Prior to the experimental task, each participant completed familiarity and valence calibrations of the facial stimuli used in the experimental task. After seeing a face, the participant was required to give the name of the person corresponding to the face and to assign a rating of the extent of the face's familiarity and valence, from 1 (lowest) to 9 (highest). Stimuli that produced correct name responses, familiarity ratings above 5 (the middle score), and valence ratings of 5 (to control for possible valence effects) were included in the experimental task as familiar faces. Faces were selected as the unfamiliar face stimuli if the participants (1) could not name the person, (2) assigned a 0 familiarity rating, or (3) assigned a valence rating of 1 to 4. This maximized the difference in familiarity between the familiar and unfamiliar faces.

The directed-lying task was explained to the participants as a lie-detection game in which they were required to lie as genuinely as possible so as to deceive the computer. They were instructed to pay attention to the visual cue of “Truth” or “Lie” (all materials were written in Chinese) before the presentation of the stimulus. For example, a “Truth” cue would mean responding “familiar” when seeing a familiar face; a “Lie” cue would mean responding “unfamiliar” to a familiar face.

The participants practiced with a few trials until they expressed their readiness to engage in the experimental task. During the experiment, each participant was seated about 0.5 m in front of a computer screen in an electromagnetically shielded room. All of the visual stimuli were presented within 10 degrees of the visual angle to control eye movement.

Behavioral data analysis

The variables under study were response time and accuracy with a 2 (familiar vs. unfamiliar faces)×2 (lie vs. truth) repeated-measures ANOVA.

ERP recording and analysis

Electroencephalogram (EEG) data was captured over the scalp by a 128-channel fabric cap (Neuroscan) embedded with Ag-AgCl electrodes. All channel recordings were referenced to a computed average of the left and right mastoids. Channel impedances were kept below 5 kΩ. The electrical signals were amplified by a gain of 1,000 with a band pass from .01 to 200 Hz.

The preprocessing of EEG data was conducted with Scan 4.3 (Neuroscan). The raw signals were filtered off-line with a zero phase-shift digital filter and a 0.1 to 30 Hz band pass. Eye blink artifacts were mathematically corrected [27], and signals exceeding ±100 µV were automatically discarded. The epochs extracted covered −200 to 1,000 ms of each trial, with time zero set at the time when the facial stimulus was presented. Epochs of each of the 2×2 conditions were averaged for each participant.

Averaged epochs (i.e., files ending with “.avg”) for each participant were converted into SPM8 (Wellcome Trust Centre for Neuroimaging, UCL) file format on Matlab (The MathWorks, Inc.). The first step was to generate scalp maps per time frame using the 2D sensor layout [28], [29]. The output dimension of an interpolated scalp map was 64 pixels in each of the x and y directions. That is, the standard Neuroscan 128-channel locations (for ensuring smoothness) were projected onto a 64×64 pixel sensor space equivalent to 136.32 mm×172.16 mm. The second step was to stack scalp maps over peristimulus time. A total of 1201 scalp maps were constructed from epoch based on the 1,000 Hz sampling rate. This generated the 3D (64×64×1201 voxels) data volume for computation. Different from functional brain mapping, a voxel in here was defined as 2.13 mm (space)×2.69 mm (space)×1 ms (time). The ERP amplitudes captured at each channel and time point were fit to the voxels by linear interpolation and Gaussian smoothing procedures (at FWHM correction 8∶8∶8) [30], [31].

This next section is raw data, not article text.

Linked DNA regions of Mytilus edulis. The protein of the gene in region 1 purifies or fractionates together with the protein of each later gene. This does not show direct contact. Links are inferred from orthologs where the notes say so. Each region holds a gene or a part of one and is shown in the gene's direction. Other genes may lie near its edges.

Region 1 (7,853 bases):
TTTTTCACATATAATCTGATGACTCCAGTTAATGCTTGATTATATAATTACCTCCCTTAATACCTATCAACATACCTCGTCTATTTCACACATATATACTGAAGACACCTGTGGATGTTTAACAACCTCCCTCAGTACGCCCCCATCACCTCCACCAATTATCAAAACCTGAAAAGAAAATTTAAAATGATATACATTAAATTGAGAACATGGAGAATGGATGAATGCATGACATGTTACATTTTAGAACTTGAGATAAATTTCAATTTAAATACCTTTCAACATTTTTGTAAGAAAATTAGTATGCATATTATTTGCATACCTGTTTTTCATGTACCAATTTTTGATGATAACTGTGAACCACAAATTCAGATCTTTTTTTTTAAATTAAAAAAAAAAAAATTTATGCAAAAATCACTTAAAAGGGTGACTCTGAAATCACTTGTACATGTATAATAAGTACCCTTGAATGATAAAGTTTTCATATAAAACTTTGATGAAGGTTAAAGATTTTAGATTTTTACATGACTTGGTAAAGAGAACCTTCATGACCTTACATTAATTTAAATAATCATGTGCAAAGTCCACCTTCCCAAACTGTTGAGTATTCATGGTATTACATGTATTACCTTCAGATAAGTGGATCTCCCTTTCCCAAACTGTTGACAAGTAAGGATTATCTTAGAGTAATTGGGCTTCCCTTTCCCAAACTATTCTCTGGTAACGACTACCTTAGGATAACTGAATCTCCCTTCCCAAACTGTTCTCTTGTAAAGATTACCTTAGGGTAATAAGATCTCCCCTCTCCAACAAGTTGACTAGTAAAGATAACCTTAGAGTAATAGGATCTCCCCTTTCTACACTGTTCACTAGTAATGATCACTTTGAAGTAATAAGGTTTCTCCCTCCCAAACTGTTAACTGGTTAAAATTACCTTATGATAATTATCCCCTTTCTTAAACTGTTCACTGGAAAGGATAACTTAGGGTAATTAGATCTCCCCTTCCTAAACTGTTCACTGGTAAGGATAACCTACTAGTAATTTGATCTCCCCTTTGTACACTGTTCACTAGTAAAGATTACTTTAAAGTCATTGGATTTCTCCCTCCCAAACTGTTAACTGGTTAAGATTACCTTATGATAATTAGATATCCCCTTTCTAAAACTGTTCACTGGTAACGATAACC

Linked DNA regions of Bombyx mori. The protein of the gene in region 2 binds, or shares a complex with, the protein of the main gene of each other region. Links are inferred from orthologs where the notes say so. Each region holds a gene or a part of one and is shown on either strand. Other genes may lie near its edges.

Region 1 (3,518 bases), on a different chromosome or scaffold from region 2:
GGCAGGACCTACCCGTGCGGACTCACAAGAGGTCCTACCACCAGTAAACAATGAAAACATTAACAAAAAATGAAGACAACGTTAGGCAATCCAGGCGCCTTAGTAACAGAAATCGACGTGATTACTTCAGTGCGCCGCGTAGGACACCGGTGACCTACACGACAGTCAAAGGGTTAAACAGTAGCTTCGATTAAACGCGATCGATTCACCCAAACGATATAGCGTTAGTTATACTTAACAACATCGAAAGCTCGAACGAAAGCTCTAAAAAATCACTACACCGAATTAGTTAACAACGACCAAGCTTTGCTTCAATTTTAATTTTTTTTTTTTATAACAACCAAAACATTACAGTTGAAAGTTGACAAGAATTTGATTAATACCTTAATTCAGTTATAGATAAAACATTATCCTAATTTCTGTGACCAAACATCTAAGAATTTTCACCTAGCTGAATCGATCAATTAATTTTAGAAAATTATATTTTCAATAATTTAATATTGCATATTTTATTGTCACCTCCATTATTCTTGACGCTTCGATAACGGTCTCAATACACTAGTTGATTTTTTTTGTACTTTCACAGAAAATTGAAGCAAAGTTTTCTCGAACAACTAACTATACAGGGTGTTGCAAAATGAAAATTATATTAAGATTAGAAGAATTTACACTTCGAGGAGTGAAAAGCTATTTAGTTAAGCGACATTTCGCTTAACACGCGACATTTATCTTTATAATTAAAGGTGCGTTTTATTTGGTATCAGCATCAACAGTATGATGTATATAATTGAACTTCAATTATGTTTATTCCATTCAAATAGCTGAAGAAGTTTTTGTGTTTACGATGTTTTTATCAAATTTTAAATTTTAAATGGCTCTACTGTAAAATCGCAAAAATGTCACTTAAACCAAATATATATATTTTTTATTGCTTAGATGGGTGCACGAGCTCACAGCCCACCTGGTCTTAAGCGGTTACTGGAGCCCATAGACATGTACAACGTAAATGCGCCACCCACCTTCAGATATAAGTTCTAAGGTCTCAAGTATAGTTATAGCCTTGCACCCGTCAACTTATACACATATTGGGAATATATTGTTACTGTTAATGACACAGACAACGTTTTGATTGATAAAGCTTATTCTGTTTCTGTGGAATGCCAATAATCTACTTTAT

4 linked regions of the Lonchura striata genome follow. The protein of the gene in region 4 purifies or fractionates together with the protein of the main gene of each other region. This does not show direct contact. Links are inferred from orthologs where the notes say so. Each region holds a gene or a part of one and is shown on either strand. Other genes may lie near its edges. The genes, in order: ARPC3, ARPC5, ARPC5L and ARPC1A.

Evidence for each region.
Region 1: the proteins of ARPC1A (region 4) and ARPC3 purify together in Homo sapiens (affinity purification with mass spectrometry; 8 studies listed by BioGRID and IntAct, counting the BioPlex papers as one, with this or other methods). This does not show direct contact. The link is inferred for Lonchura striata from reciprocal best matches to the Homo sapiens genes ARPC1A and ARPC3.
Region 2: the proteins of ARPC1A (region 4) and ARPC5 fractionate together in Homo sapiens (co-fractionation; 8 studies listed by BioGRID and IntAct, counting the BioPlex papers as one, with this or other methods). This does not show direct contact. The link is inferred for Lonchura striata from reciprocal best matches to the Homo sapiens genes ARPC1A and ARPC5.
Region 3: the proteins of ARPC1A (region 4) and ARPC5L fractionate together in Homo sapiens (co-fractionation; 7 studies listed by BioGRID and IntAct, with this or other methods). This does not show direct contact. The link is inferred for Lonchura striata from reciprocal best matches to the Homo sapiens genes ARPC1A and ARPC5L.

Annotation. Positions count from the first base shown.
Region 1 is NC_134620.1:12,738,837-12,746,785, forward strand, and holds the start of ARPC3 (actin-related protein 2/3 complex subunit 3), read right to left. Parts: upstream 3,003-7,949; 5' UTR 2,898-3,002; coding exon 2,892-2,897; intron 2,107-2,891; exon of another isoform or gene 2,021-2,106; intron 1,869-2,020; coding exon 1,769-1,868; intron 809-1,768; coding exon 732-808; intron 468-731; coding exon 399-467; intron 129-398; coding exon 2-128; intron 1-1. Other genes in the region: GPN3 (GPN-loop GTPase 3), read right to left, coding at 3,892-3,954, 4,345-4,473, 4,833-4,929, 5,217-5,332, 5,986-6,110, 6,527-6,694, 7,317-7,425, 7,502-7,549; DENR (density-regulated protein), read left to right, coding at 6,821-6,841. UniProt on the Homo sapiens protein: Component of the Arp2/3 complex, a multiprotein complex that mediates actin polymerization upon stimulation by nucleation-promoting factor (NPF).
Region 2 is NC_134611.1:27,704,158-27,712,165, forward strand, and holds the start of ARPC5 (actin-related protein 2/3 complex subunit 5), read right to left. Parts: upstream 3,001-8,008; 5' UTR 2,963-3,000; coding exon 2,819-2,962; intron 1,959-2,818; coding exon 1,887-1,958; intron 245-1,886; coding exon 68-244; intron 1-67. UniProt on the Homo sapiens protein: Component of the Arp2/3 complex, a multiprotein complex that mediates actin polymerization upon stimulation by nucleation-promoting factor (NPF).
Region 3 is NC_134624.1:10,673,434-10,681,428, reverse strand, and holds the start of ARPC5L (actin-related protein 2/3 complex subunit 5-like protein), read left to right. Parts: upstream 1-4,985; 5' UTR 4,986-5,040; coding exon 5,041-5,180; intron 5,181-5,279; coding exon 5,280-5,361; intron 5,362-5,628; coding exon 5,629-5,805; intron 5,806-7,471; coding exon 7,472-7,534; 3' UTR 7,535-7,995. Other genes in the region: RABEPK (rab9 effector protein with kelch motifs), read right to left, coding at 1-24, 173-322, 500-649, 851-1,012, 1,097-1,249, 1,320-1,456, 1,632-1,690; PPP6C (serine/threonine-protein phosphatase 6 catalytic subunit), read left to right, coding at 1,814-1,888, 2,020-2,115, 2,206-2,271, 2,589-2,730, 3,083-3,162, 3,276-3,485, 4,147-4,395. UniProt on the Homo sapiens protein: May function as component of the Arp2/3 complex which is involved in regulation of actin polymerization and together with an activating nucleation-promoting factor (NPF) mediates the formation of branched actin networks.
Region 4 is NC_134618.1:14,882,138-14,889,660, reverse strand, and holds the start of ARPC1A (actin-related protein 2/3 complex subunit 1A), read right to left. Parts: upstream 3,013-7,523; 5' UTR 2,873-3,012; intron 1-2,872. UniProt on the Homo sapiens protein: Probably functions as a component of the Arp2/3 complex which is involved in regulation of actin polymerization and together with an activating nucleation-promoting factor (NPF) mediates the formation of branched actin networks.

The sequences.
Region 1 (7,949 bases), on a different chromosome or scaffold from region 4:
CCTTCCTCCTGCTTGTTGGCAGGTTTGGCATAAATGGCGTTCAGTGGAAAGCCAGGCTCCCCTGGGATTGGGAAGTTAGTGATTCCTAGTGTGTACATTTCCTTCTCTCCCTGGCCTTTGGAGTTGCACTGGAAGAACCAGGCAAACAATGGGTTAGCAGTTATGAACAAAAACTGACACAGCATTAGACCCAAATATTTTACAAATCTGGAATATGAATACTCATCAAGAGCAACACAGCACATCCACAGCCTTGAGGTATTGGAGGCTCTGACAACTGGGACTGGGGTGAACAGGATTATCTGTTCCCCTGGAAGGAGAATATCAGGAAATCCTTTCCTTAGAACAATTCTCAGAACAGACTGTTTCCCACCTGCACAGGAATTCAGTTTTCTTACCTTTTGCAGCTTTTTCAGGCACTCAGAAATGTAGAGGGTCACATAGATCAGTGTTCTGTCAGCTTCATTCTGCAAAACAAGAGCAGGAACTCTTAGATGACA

The SPM8 used a general linear model (GLM) to analyze the main and interaction effects on these images. Because the a priori hypotheses set for the present study were about the N400f and P600f, signals captured earlier than P1 (up to 80 ms post stimulus, which were primarily due to visual information processing [18]) and later than 980 ms were excluded from the analysis. Similar to the main effects used for the behavioral data, a 2×2 repeated-measures ANOVA tested the identification and classification effects on the two ERP components. Significance thresholds were set at p<.001 (uncorrected), and the extent threshold was set at k>200 voxels; it was set conservatively to prevent false positives.

The SPM method results were verified against conventional repeated-measures ANOVA model analyses of the amplitudes of N400f and P600f captured at selected sites on the scalp. The sites selected for the analyses were based on the sites used in previous studies [9], [10] over the midline central-parietal regions. Four sites along the midline were selected: Fz, Cz, Pz, and Oz; these sites were equivalent to channels 60, 10, 66, and 69, respectively (Fig. 3B). The time window defined for the N400f (320 to 400 ms) and P600f (500 to 600 ms) components were based on Eimer's studies [9], [10]. The mean amplitude of each component was tested with a 2 (familiar vs. unfamiliar face)×2 (lie vs. truth)×4 (sites: Fz, Cz, Pz, and Oz) repeated-measures ANOVA.

Author Contributions